Globally, one sexually transmitted infection rules them all in terms of prevalence: Human Papillomavirus or HPV. Lovingly nicknamed “the common cold of STIs,” nearly every sexually active individual comes into contact with HPV at some point in their lives.
Luckily, 90 percent of bodies work HPV out of their systems in eight to 13 months, but HPV can also hide for years without detection or symptoms. In fact, most people who have HPV are unaware of their status.
HPV might also lie dormant for years before one develops symptoms. This timeline makes it difficult to ascertain when the infection was passed along or who may have shared the virus. Fortunately, most HPV infections are harmless.
Media focus on HPV as the cause of cervical cancer, along with initial recommendations to only vaccinate girls against the infection, have framed HPV as an STI exclusively among those with vaginas.
Most countries only fund HPV vaccines for “females” (their binary language, not mine), but many have approved the shot for “males”— except for Australia, which funds the HPV vaccine for teenage boys. People of all genders and sexualities, however, can carry or exhibit symptoms of HPV. Today, all genders are recommended to receive the HPV vaccine.
Passing Along HPV
Typically, individuals pass HPV along via prolonged and direct skin-to-skin contact. Vaginal and anal sex are the most common routes, though HPV may be passed along through oral sex or from a mother to her baby in rare cases.
Risk of testing positive for persistent HPV infections automatically increases if one smokes cigarettes or has a compromised immune system. Even when folks display no signs or symptoms of HPV, they can still pass the infection along to their partners.
Using condoms lowers risk of HPV transmission significantly, but it remains far from perfect. Partners pass HPV along by means of skin contact, and condoms do not cover the entirety of skin vulnerable to HPV infection. Common items such as toilet seats and hot tubs do not have the capacity to pass along HPV.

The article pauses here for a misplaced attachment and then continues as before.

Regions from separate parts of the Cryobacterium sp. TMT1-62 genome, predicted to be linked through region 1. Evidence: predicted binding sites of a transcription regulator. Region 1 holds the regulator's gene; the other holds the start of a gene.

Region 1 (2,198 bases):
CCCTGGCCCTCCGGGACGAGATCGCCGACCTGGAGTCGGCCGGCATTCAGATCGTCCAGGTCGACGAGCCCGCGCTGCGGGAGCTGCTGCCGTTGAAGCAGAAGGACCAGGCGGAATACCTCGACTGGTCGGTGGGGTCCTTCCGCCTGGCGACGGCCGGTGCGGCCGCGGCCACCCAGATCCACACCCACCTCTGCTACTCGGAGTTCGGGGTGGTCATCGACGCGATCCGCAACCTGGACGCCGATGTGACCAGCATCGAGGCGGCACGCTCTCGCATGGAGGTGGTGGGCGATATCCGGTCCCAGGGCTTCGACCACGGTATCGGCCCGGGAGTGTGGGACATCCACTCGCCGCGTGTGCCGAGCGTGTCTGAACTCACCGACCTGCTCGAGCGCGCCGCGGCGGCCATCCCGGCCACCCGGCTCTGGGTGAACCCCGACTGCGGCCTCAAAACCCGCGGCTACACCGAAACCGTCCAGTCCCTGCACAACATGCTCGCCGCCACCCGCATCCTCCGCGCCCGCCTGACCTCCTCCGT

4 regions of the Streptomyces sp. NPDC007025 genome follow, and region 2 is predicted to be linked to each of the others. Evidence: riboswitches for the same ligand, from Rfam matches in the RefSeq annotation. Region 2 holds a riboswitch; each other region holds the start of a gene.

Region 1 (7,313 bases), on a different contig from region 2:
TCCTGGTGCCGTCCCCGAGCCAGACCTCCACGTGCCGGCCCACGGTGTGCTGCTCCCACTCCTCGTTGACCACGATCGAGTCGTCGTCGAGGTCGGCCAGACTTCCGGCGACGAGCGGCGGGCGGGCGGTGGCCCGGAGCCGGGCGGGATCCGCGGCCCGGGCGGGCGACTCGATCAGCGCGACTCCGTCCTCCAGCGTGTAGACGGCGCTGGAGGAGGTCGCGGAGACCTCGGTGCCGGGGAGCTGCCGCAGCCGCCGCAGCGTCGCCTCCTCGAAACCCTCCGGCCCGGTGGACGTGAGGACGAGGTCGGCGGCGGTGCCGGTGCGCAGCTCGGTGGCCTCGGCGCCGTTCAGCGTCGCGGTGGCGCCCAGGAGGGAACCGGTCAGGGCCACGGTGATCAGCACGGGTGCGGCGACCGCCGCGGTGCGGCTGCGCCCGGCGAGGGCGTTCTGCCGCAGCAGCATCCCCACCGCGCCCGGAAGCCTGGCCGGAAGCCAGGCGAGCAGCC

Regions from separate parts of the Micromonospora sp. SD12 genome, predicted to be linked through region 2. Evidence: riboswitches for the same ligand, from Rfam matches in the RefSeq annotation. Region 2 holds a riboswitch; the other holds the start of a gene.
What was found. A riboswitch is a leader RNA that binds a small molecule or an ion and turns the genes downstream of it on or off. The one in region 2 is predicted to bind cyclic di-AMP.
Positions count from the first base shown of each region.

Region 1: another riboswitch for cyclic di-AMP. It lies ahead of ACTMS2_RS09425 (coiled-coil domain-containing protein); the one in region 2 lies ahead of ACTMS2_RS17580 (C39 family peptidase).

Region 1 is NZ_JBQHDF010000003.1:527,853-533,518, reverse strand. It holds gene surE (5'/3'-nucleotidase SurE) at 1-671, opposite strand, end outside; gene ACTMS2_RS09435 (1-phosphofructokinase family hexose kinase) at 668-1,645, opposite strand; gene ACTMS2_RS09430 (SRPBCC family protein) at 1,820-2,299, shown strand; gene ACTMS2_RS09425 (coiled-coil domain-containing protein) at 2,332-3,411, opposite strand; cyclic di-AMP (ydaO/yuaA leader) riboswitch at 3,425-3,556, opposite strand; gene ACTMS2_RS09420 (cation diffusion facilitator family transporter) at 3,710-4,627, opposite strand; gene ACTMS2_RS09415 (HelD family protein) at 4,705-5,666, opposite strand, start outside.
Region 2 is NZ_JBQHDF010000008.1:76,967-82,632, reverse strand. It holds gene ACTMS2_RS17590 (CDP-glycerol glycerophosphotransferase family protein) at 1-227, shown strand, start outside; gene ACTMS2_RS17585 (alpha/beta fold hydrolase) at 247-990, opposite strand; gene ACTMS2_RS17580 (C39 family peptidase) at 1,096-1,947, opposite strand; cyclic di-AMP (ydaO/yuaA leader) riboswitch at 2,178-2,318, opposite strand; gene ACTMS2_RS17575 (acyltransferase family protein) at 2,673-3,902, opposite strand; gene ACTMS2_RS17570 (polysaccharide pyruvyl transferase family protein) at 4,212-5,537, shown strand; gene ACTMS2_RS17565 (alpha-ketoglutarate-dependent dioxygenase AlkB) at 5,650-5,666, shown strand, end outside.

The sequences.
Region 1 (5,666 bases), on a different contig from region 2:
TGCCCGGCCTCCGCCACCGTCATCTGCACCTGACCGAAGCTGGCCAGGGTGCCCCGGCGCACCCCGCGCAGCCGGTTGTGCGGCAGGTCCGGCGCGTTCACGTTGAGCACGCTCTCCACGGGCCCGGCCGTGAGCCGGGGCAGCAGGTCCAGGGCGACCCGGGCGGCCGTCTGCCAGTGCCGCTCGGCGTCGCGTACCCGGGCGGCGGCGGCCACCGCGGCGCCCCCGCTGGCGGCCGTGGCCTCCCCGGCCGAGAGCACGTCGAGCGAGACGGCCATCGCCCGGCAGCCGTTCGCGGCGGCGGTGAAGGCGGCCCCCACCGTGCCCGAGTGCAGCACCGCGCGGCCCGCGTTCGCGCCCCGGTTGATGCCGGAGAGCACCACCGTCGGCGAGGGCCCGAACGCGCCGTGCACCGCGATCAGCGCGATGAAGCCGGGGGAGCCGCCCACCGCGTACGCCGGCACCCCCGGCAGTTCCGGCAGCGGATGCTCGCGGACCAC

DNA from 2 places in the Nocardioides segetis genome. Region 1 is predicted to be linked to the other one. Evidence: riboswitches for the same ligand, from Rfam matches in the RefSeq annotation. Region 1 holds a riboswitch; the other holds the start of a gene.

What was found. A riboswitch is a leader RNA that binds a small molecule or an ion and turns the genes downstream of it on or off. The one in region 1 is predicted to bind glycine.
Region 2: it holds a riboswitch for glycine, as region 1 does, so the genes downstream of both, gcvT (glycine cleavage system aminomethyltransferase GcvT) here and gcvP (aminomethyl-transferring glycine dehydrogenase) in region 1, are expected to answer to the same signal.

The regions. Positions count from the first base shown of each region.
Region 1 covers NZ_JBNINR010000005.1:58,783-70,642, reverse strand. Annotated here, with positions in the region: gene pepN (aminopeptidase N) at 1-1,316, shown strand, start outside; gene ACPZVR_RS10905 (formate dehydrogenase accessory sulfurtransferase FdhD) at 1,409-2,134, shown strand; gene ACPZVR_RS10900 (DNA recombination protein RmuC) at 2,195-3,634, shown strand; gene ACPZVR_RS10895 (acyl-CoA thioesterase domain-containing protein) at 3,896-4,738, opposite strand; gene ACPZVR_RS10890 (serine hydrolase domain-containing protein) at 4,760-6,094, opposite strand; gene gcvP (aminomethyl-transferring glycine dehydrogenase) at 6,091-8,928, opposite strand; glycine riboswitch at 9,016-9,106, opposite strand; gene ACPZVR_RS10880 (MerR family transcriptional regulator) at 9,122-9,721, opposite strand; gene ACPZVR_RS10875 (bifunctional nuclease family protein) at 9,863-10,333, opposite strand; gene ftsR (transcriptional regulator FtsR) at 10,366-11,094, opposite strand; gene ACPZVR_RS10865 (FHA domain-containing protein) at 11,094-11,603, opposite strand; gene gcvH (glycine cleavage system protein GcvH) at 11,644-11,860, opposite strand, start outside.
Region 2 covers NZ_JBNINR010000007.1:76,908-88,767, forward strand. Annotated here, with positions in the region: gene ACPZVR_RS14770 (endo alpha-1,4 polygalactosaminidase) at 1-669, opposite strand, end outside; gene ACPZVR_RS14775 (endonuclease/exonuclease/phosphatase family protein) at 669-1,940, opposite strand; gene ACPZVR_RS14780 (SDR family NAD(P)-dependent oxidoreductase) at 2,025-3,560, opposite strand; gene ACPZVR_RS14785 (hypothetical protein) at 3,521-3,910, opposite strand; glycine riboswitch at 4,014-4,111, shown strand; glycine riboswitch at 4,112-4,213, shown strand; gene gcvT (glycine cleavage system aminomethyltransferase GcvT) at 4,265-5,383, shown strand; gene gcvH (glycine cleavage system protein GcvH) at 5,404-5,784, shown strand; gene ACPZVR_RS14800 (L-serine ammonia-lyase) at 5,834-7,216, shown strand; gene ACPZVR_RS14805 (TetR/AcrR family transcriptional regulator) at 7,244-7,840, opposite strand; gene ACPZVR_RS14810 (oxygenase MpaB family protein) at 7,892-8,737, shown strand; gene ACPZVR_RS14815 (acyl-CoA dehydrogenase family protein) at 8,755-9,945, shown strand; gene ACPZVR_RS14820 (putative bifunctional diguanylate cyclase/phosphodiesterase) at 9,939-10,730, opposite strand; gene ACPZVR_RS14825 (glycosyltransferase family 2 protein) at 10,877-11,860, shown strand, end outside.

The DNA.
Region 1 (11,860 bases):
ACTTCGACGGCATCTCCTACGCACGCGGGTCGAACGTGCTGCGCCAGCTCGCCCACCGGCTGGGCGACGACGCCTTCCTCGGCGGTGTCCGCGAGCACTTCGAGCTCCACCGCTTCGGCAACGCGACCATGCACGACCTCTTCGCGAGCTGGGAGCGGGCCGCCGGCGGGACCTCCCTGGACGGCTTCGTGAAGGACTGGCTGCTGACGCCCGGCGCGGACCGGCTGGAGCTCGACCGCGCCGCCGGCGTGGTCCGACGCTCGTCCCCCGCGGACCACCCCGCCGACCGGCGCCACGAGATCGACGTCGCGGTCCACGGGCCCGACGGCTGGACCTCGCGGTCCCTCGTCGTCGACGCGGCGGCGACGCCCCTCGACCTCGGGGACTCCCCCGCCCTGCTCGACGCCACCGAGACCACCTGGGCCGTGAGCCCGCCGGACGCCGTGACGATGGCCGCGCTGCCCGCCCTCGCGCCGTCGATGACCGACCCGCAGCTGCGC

Among over 170 strains of HPV, two types exist: “low-risk” and “high-risk.” Low-risk HPV causes warts located both on genitals and other parts of the body, while high-risk HPV results in precancerous lesions. These lesions increase risk of cancer of the cervix, vulva, vagina, penis, anus, mouth and throat.
Indeed, HPV causes nearly all cases of cervical cancer. Despite these undesirable results, most people feel perfectly fine even once HPV begins to cause cell changes in the body. Remember that most cases of HPV are asymptomatic and work themselves out of the body within a year. Also keep in mind that STIs present no greater misfortune than other infections — negative public perception of HPV arises purely from the stigma our society attaches to sexuality.
Testing and Treatment
Though doctors rarely perform HPV tests, they do conduct cervical testing in order to check for abnormal cells that accompany cervical cancer. People with vaginas can get a Pap smear, in which a doctor takes a peek at the cervix and scrapes a few cells off of its surface for testing. Research studies currently in the process of developing testing for general screening prove difficult, since testing is generally inconclusive and considered medically unnecessary.
Doctors will, however, freeze warts off. In spite of HPV’s habit of clearing to undetectable levels, these screening procedures routinely save lives, at least in the developed world. In 2012, about 85 percent of HPV cases occurred in the developing world. The West is privileged enough to enjoy technology and medicine that hasn’t yet reached many communities all over the world.
Unlike most other STIs, folks fortunate enough to have access to affordable health care can protect themselves against HPV by getting vaccinated. Vaccines currently available protect primarily against cancer-causing strains of HPV. The most powerful vaccine available is Gardasil 9, which protects against nine types of cancer-causing HPV. People of all genders have potential to carry HPV and should get vaccinated as soon as possible. Studies show that the vaccine is more effective in younger kids than in older teenagers.
The vaccines are delivered in three shots spaced out over six months and can be obtained from any healthcare provider: Gardasil is covered under most insurance. Those with SHIP insurance at University of Wisconsin can visit University Health Services for the shot, but without insurance the vaccine costs approximately $150 per shot. Individuals without any insurance can visit Dane County Health Department for a shot free of charge, but they must prove Madison residence.
It is so rare that we have a vaccine for an STI — something concrete to protect against such stigmatized and misunderstood health issues. Yet people neglect to take advantage of this opportunity, believing the shot to be too troublesome or unnecessary given their gender. In the fight against HPV, we have a solid weapon for once — so get vaccinated.